Too Queer for Radicals and Too Radical for Queers
"The Right Fit"

Going on several interviews, job seekers often try to find ways to improve their chances in getting a job through asking for critical feedback. Often, this request falls on deaf ears, if you are lucky, you may get someone who is willing to help you out. However, sometimes, this feedback is rather trite, superficial and given just to not make things awkward. Over the 15 interviews I’ve been in (over half in which I made it to the final rounds) I only received one or two organizations who gave me useful feedback that I could use to improve my application and interviews. I have collected a few stories over my 8 month job search process:

"We Need Someone who has Connections to XYZ Officials"

This was an interesting story. I was fortunate enough to get an informational interview for a job that I applied to doing policy work. The individual doing the hiring was definitely interesting and hearing his story about how he moved to the city he currently lives in out of graduate school (with his MPP just like me) for his current position gave me a little hope. He spoke a lot about how he didn’t know anyone in that city and how the organization took a chance on him, which later benefited the organization as a whole. The purpose of the interview was to get to know him and understand his journey, when he finished, I thanked him for his time. He stopped me however and said “I know that you applied for our XX position and I did look at your resume and thought you are extremely qualified for the position.” I got excited and thought to myself that he may have liked what I had to say and that he wanted to schedule a real interview with me. And then he said “… but we are looking for someone who has connections to XYZ officials. So unfortunately we won’t be interviewing you.” As a job seeker, I heard ‘I was able to be successful in my job without knowing anyone because I was exceptional… although you are extremely qualified and you have the same exact degree as I do, I don’t want to take a chance on you… kbai.” It definitely left me confused and had me try to work my networks that much more when applying for jobs and interviewing…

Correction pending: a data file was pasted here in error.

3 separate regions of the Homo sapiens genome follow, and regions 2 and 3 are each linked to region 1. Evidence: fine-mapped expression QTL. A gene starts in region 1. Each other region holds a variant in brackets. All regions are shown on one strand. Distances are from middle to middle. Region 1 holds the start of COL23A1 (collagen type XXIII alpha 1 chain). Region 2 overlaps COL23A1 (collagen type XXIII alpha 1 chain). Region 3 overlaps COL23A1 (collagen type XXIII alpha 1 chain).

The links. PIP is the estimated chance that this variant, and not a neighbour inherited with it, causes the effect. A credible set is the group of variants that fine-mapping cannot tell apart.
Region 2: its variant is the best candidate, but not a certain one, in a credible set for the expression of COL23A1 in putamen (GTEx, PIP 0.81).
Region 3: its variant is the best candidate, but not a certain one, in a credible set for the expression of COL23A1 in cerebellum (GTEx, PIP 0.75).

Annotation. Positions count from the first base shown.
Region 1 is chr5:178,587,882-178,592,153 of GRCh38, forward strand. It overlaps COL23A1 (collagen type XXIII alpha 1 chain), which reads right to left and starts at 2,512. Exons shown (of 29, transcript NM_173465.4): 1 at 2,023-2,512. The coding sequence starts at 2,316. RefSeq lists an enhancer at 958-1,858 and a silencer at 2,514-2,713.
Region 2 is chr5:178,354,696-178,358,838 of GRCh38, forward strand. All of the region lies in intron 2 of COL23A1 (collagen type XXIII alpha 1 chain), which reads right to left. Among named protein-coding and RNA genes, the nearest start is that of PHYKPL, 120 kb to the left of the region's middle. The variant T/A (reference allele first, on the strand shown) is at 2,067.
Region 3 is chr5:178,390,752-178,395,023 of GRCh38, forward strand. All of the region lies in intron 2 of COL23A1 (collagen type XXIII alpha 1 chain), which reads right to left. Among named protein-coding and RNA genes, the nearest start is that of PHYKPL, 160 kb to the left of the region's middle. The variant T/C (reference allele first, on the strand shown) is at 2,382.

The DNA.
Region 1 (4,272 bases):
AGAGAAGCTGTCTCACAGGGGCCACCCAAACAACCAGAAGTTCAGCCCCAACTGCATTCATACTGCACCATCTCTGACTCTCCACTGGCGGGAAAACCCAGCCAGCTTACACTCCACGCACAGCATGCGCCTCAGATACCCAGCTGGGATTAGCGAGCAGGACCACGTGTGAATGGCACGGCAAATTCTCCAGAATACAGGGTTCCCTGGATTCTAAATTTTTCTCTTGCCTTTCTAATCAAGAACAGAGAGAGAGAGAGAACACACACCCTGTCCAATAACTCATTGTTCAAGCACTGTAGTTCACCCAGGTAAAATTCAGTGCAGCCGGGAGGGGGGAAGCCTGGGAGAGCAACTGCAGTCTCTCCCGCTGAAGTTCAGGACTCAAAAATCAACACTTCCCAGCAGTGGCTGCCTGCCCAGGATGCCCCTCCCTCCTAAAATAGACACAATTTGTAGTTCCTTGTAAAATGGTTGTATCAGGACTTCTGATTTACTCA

"We are Looking for Someone with More Experience"

I saw a job posting that I found to definitely be out of my reach (in terms of how executive the title was). I also wasn’t sure if I was prepared to do the job if I got it. However, when I asked for feedback they told me that they were “looking for someone with more experience.” Although understandable, I wondered why they even interviewed me in the first place? They saw what I had to offer in my resume and cover letter and with the initial phone screening. It was definitely a great interviewing experience for me but felt their feedback was a bit generic.

Your Experience is too Specific to a Community

My main career objective is to work for communities of color/LGBT communities and to do economic justice work (housing, economic development etc). I applied to an organization that specifically looks at economic disparities, particularly between communities of color and the white community as a whole. However, when I presented my experience, they told me that my experiences were too specific to a community. It baffled me that they as an organization did not understand that the skills I learned were transferable to the work they do. In fact, because I’ve worked in both the LGBT and API communities, I had a lot more to offer than someone who just worked in general economic justice organizations. In the end, they chose a white woman who has only lived in CT for most of her life (went to school there) and worked with women in domestic violence shelters. I am not disparaging the work she did, as that work is extremely important. However, for them to say that my experiences are too specific to a population and they can’t how I can transfer my skills to their work and then hire her who has also worked in specific populations raises some questions.

"The Right Fit"

I do believe that there is such a thing as the right fit but in many cases, this is used as a cop out for many employers. I’ve heard this particular feedback on multiple occasions and in some cases I understand and in other cases I am confused.

These are my experiences, anyone else have similar thoughts/ideas/experiences?

Reframing the LGBT Movement

This is a paper I wrote back in grad school which is the inspiration for my career. I really want to reframe the LGBT movement which has been successful in mobilizing and raising resources to begin using those skill sets to work on important issues around poverty within the community.

Reframing: Shifting the Paradigm of the LGBT Movement